Why is it that members of the public health community are worried about falling vaccination rates in the US when getting vaccinated is treated as a largely personal choice? Do our personal health decisions for ourselves and our children have an impact on the health of society as a whole?
The answer to this is that yes, our individual decisions do matter to society when it comes to combating the spread of contagious disease.
A large part of this is herd or community immunity; the way in which mass immunity in a population can control the spread of disease among individuals. Herd immunity is a major reason behind why so many deadly diseases have all but disappeared from American society; our vaccination rates protect many of those who are unvaccinated from contagious diseases. However, this is beginning to change in the US and we are beginning to see outbreaks of diseases that have not been of major clinical concern for decades.
Today’s installment of Ask a Microbiologist comes from a reader wondering what might be in that old almond milk in the fridge:
“I found an open container of almond milk in my fridge the other day and it was OLD – I’m talking it had been opened for at least a month at this point. I know that as soon as it’s opened, the pasteurized almond milk is immediately primed for bacterial breeding. I was just curious as to which pathogenic (entero) bacteria are most likely to colonize at this point; I’m curious because there were zero indications of growth (ie no swelling of the container and no abnormal smells, colors, or textures).”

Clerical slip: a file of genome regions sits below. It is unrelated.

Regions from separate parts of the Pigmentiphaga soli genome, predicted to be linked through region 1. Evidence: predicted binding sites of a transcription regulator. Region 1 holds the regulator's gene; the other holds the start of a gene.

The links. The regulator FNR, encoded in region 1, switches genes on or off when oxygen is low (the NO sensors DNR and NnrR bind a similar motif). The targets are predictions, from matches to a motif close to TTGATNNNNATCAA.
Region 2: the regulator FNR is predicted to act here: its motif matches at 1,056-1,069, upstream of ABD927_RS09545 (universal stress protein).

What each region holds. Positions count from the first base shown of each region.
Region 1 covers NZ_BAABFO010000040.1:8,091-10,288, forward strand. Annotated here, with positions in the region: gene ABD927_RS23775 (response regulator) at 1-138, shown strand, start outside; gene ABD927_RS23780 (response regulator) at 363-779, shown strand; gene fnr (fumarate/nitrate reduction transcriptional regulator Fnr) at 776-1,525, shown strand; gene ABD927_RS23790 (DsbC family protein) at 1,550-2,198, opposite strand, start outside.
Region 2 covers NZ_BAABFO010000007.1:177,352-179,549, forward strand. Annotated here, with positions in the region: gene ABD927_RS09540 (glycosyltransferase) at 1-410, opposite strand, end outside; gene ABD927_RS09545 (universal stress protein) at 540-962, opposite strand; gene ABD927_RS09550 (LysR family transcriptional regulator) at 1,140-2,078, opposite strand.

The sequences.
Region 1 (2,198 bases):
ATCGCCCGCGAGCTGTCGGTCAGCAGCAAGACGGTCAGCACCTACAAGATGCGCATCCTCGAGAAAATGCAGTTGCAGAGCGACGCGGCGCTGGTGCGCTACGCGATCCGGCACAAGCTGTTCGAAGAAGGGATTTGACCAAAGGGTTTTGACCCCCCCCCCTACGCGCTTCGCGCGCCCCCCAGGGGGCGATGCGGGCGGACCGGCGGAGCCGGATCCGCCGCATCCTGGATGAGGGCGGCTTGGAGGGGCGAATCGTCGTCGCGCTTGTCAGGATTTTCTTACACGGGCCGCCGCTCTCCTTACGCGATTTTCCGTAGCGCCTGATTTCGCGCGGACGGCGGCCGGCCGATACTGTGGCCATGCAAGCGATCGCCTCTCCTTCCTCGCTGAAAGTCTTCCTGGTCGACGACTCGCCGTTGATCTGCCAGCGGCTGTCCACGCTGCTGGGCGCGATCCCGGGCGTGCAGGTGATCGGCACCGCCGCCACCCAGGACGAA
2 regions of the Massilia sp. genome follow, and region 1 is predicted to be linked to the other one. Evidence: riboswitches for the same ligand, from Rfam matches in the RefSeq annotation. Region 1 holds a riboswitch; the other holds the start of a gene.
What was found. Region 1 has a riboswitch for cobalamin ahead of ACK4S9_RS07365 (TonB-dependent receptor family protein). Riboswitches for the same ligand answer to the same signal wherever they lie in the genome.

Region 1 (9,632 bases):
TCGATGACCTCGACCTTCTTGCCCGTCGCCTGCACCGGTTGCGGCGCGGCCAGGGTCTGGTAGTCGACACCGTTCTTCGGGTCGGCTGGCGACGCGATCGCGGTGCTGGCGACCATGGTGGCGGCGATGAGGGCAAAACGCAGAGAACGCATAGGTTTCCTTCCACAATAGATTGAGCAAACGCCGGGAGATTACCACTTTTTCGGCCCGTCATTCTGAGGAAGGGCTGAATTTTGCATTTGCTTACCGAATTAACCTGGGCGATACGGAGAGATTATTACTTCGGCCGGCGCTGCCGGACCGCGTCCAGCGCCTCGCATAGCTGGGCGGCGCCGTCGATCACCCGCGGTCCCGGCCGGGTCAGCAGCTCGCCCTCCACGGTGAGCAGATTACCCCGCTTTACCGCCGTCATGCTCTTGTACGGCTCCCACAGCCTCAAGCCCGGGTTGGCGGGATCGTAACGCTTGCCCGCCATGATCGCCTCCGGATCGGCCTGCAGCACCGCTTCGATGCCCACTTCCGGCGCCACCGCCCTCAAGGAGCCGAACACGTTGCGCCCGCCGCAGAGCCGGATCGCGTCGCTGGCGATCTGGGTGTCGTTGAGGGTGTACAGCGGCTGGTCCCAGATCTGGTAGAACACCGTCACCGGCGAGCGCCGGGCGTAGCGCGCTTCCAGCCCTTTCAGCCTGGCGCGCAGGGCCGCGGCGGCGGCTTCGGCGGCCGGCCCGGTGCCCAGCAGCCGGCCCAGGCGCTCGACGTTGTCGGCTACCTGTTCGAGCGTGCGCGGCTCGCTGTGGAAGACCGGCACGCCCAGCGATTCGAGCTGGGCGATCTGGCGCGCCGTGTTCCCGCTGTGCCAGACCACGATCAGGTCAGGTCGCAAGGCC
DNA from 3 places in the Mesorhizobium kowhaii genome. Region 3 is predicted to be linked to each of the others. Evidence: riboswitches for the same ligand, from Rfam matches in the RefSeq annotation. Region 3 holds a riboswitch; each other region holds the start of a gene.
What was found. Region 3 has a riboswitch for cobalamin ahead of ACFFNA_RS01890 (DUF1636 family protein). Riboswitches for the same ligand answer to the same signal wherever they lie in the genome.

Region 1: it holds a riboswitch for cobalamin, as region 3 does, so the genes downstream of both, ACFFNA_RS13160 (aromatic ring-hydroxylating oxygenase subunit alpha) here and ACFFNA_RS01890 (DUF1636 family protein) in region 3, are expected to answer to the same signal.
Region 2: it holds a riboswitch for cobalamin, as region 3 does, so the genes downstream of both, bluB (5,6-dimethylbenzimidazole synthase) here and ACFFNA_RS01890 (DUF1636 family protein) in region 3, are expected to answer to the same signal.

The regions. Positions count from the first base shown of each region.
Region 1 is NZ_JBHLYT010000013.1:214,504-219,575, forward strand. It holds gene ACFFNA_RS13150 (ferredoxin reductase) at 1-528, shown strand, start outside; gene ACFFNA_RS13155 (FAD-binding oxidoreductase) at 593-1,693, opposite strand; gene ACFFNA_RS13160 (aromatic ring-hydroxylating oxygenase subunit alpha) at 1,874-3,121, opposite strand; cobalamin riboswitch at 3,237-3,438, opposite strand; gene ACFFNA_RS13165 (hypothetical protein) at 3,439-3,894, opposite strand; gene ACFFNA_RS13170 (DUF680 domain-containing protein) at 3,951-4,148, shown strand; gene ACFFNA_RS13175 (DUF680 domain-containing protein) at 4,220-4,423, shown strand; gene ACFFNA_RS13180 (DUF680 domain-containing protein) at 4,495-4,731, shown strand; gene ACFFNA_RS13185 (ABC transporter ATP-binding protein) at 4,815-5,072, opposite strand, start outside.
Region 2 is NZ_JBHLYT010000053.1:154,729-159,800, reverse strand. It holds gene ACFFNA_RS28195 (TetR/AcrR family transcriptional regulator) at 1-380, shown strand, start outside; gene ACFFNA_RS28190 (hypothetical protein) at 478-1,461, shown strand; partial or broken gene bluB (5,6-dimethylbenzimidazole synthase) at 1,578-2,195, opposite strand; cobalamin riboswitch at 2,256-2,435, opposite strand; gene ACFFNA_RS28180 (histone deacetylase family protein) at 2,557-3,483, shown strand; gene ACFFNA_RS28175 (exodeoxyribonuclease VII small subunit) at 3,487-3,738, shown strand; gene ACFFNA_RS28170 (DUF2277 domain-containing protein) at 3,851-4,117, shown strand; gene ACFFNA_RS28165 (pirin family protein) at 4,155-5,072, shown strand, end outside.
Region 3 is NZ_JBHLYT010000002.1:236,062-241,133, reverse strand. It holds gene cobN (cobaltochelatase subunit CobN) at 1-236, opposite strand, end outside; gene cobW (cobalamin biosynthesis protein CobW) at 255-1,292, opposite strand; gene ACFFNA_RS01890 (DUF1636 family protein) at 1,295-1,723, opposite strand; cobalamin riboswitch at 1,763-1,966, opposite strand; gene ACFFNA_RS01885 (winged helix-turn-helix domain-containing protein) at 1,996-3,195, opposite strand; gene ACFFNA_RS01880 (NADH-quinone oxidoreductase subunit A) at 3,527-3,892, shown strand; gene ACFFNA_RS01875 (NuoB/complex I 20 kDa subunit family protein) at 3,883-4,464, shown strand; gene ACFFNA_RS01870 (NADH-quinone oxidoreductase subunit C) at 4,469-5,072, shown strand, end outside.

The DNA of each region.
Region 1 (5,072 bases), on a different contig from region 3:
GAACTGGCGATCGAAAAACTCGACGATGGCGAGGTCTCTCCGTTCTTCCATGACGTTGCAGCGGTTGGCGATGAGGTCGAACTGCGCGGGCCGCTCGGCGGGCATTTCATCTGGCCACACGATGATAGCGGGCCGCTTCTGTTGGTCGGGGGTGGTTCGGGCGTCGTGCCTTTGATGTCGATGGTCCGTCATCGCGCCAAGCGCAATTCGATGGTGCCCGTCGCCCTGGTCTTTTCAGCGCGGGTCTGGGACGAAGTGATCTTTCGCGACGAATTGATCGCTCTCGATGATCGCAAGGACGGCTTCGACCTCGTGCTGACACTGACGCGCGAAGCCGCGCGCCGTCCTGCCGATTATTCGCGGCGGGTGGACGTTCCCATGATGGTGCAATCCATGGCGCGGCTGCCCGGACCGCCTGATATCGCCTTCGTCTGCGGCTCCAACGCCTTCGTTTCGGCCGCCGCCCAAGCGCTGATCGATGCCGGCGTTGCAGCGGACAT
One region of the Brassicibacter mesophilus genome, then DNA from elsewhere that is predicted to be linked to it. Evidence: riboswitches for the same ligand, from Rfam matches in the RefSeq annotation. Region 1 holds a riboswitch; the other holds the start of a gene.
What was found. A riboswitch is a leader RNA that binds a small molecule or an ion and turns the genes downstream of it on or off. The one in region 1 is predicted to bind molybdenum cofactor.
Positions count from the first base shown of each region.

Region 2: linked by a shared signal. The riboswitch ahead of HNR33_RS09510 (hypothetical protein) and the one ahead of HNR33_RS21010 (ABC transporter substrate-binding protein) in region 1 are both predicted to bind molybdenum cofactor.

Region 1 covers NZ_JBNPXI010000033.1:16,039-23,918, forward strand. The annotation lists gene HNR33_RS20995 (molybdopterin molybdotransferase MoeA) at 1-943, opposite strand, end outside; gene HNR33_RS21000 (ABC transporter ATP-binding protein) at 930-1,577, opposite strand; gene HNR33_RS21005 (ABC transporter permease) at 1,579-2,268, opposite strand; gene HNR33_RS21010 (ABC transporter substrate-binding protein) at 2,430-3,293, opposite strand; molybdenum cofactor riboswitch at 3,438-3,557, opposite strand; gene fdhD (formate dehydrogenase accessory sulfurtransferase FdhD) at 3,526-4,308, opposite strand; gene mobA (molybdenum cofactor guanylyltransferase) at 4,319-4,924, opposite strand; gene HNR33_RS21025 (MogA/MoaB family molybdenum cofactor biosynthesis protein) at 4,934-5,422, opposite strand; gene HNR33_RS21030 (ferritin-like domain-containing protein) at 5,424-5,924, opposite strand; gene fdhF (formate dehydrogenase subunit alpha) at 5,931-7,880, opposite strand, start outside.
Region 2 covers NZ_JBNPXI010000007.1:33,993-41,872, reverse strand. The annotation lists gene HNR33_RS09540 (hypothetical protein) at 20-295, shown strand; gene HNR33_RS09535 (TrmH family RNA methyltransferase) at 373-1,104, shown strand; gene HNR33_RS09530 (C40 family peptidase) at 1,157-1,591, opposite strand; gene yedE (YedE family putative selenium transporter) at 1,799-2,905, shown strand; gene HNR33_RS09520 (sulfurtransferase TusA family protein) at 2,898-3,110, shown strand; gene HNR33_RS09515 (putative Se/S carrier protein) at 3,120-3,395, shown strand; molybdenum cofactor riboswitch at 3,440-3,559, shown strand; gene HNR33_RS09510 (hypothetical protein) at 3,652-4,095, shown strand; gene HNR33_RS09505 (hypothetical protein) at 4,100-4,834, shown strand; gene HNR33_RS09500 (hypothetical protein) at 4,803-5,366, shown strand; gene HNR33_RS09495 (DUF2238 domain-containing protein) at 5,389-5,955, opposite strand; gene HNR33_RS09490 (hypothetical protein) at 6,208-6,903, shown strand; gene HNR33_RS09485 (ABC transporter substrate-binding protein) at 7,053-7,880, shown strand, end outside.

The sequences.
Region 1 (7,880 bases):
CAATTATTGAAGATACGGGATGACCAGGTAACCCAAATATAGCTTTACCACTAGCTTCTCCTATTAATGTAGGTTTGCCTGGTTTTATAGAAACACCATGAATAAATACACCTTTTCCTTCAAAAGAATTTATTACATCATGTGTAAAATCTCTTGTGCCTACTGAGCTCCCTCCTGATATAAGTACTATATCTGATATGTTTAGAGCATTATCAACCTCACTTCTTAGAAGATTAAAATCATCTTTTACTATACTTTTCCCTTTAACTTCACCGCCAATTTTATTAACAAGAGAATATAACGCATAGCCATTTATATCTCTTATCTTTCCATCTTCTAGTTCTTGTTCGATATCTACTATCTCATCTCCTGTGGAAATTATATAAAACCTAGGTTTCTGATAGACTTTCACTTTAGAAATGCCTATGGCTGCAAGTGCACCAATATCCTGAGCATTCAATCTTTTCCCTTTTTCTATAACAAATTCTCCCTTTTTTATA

-Wondering what’s in there
Well WWIT, I’m glad you asked this, as I was starting to wonder about my soy milk as well.
So far on this site I’ve tried to address microbiology topics from all areas of the field; from the standards in bacteriology and virology to some more exotic parasites and fungal infections. When you look at the range of infections that people can acquire you see many bacteria, viruses, and parasites. However, invasive fungal infections, especially those that occur in healthy immune-competent hosts, are exceedingly rare when you compare mammals to insects, plans, and amphibians. I never gave this much thought until coming across a group of papers that together indicate that something as fundamental as a warm body temperature could protect us from a variety of pathogenic fungi.